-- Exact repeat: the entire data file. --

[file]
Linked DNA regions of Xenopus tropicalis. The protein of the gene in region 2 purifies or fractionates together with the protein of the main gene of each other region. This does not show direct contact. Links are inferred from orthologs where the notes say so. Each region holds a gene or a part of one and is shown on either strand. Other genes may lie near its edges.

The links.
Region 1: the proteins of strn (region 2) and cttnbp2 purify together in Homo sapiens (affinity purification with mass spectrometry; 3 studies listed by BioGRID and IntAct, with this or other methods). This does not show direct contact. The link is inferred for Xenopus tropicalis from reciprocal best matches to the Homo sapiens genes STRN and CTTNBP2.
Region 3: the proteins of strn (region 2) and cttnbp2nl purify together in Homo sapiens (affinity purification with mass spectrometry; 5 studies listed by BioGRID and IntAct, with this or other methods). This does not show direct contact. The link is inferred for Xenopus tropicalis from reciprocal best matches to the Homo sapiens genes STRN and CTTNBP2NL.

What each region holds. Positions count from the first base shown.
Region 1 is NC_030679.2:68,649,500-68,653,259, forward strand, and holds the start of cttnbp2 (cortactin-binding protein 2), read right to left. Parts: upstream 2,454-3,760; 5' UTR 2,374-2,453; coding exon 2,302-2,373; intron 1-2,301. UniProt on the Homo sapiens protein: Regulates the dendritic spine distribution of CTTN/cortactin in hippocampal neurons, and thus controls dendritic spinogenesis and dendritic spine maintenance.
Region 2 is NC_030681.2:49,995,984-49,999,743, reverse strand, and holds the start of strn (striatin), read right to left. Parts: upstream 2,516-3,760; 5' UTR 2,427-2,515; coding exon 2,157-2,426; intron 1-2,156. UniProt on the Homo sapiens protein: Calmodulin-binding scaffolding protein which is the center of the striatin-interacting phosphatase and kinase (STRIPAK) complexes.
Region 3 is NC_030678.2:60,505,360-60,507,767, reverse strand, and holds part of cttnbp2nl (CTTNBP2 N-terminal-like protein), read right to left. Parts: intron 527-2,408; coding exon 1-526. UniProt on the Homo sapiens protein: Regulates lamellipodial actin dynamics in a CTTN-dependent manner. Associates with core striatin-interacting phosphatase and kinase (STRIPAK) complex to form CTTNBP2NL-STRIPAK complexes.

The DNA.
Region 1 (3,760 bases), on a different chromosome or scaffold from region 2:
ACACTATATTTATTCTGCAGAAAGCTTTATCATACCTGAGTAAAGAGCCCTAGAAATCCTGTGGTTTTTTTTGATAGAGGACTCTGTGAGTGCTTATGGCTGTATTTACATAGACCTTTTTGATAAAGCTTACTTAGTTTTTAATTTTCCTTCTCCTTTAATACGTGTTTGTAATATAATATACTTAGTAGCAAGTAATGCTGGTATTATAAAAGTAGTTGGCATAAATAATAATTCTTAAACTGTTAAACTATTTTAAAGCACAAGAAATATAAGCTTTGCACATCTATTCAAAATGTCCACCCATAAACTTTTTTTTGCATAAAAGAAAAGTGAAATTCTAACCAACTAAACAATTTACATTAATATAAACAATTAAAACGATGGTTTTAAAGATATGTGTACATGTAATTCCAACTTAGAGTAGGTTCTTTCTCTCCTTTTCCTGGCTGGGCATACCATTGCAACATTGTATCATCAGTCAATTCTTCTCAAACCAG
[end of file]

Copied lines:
Linked DNA regions of Xenopus tropicalis. The protein of the gene in region 2 purifies or fractionates together with the protein of the main gene of each other region. This does not show direct contact. Links are inferred from orthologs where the notes say so. Each region holds a gene or a part of one and is shown on either strand. Other genes may lie near its edges.

The links.
Region 1: the proteins of strn (region 2) and cttnbp2 purify together in Homo sapiens (affinity purification with mass spectrometry; 3 studies listed by BioGRID and IntAct, with this or other methods). This does not show direct contact. The link is inferred for Xenopus tropicalis from reciprocal best matches to the Homo sapiens genes STRN and CTTNBP2.
Region 3: the proteins of strn (region 2) and cttnbp2nl purify together in Homo sapiens (affinity purification with mass spectrometry; 5 studies listed by BioGRID and IntAct, with this or other methods). This does not show direct contact. The link is inferred for Xenopus tropicalis from reciprocal best matches to the Homo sapiens genes STRN and CTTNBP2NL.

What each region holds. Positions count from the first base shown.
Region 1 is NC_030679.2:68,649,500-68,653,259, forward strand, and holds the start of cttnbp2 (cortactin-binding protein 2), read right to left. Parts: upstream 2,454-3,760; 5' UTR 2,374-2,453; coding exon 2,302-2,373; intron 1-2,301. UniProt on the Homo sapiens protein: Regulates the dendritic spine distribution of CTTN/cortactin in hippocampal neurons, and thus controls dendritic spinogenesis and dendritic spine maintenance.
Region 2 is NC_030681.2:49,995,984-49,999,743, reverse strand, and holds the start of strn (striatin), read right to left. Parts: upstream 2,516-3,760; 5' UTR 2,427-2,515; coding exon 2,157-2,426; intron 1-2,156. UniProt on the Homo sapiens protein: Calmodulin-binding scaffolding protein which is the center of the striatin-interacting phosphatase and kinase (STRIPAK) complexes.
Region 3 is NC_030678.2:60,505,360-60,507,767, reverse strand, and holds part of cttnbp2nl (CTTNBP2 N-terminal-like protein), read right to left. Parts: intron 527-2,408; coding exon 1-526. UniProt on the Homo sapiens protein: Regulates lamellipodial actin dynamics in a CTTN-dependent manner. Associates with core striatin-interacting phosphatase and kinase (STRIPAK) complex to form CTTNBP2NL-STRIPAK complexes.

The DNA.
Region 1 (3,760 bases), on a different chromosome or scaffold from region 2:
ACACTATATTTATTCTGCAGAAAGCTTTATCATACCTGAGTAAAGAGCCCTAGAAATCCTGTGGTTTTTTTTGATAGAGGACTCTGTGAGTGCTTATGGCTGTATTTACATAGACCTTTTTGATAAAGCTTACTTAGTTTTTAATTTTCCTTCTCCTTTAATACGTGTTTGTAATATAATATACTTAGTAGCAAGTAATGCTGGTATTATAAAAGTAGTTGGCATAAATAATAATTCTTAAACTGTTAAACTATTTTAAAGCACAAGAAATATAAGCTTTGCACATCTATTCAAAATGTCCACCCATAAACTTTTTTTTGCATAAAAGAAAAGTGAAATTCTAACCAACTAAACAATTTACATTAATATAAACAATTAAAACGATGGTTTTAAAGATATGTGTACATGTAATTCCAACTTAGAGTAGGTTCTTTCTCTCCTTTTCCTGGCTGGGCATACCATTGCAACATTGTATCATCAGTCAATTCTTCTCAAACCAG